You should change your password every couple of months right? That used to be what security experts recommended and many workplaces forced you to come up with new passwords every few weeks.
These days, security experts like Microsoft Security Chief, Bret Arsenault, say that doesn’t do much good. People tend to just make small alterations to existing passwords because it’s hard to remember so many new ones. In fact, at Microsoft, employees are no longer required to change their passwords every 71 days. The company temporarily set the expiration dates for passwords to a year back in 2019. When they discovered no security problems popped up as a result of the change, they switched to passwords with no expiration date. In a video posted on Microsoft’s website, he said. “Passwords are inherently insecure and requiring employees to change their corporate password every few months is frustrating and frequently futile.”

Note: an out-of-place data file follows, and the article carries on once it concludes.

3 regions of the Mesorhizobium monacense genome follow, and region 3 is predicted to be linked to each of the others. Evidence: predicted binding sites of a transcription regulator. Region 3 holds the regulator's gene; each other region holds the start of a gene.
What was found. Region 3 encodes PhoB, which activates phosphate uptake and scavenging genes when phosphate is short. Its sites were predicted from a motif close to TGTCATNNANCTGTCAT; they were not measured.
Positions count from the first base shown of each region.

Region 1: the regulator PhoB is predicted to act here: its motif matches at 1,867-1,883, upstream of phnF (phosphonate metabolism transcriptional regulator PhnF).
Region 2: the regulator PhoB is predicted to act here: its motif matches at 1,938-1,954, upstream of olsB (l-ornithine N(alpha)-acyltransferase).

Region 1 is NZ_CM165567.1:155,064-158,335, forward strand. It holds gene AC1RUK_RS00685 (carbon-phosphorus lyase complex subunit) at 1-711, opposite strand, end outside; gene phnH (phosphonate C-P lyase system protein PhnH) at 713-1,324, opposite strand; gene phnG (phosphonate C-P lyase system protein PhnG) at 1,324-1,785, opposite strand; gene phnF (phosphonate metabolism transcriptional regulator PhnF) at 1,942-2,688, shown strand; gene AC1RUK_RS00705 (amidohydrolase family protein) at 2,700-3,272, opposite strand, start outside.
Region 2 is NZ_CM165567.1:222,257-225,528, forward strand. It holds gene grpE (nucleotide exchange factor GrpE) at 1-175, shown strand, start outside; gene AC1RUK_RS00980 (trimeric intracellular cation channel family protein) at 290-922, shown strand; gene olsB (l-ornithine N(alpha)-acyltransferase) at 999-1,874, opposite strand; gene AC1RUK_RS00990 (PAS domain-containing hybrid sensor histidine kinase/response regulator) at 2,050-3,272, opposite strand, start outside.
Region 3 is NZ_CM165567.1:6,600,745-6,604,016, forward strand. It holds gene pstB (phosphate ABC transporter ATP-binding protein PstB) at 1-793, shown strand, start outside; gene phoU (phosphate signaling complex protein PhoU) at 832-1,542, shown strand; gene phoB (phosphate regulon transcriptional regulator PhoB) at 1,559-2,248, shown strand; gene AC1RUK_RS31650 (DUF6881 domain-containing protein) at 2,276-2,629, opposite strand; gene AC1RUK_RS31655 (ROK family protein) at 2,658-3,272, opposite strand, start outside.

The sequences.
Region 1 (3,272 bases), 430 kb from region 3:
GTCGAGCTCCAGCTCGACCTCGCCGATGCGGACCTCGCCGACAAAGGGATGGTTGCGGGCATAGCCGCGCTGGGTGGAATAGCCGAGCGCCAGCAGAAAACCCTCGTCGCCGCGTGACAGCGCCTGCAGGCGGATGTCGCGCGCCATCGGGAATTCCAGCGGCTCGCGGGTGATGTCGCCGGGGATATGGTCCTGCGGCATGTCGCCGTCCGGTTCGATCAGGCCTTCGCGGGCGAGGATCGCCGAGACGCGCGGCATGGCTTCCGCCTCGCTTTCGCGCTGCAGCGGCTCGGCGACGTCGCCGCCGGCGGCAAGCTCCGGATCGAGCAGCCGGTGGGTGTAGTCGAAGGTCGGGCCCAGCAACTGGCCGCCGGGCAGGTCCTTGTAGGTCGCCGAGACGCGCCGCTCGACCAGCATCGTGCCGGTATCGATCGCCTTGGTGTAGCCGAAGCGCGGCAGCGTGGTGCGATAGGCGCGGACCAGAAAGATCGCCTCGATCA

According to Arsenault, the problem is that usernames and passwords are “know something/ know something.” That means the user has to know two pieces of information and if anyone else gets that information they can reuse it.”
He says the idea of “know something/have something” works better. What he’s talking about is multi-factor authentication. That requires you to enter a code or use an authentication app.
However, he says that’s still a lot of work for most people, so he decided to switch his focus to how to eliminate the need for passwords completely. Something he calls “be something” as opposed to knowing or having something.
Arsenault prefers biometric security like facial recognition and fingerprint readers, both of which are available on newer phones and computers.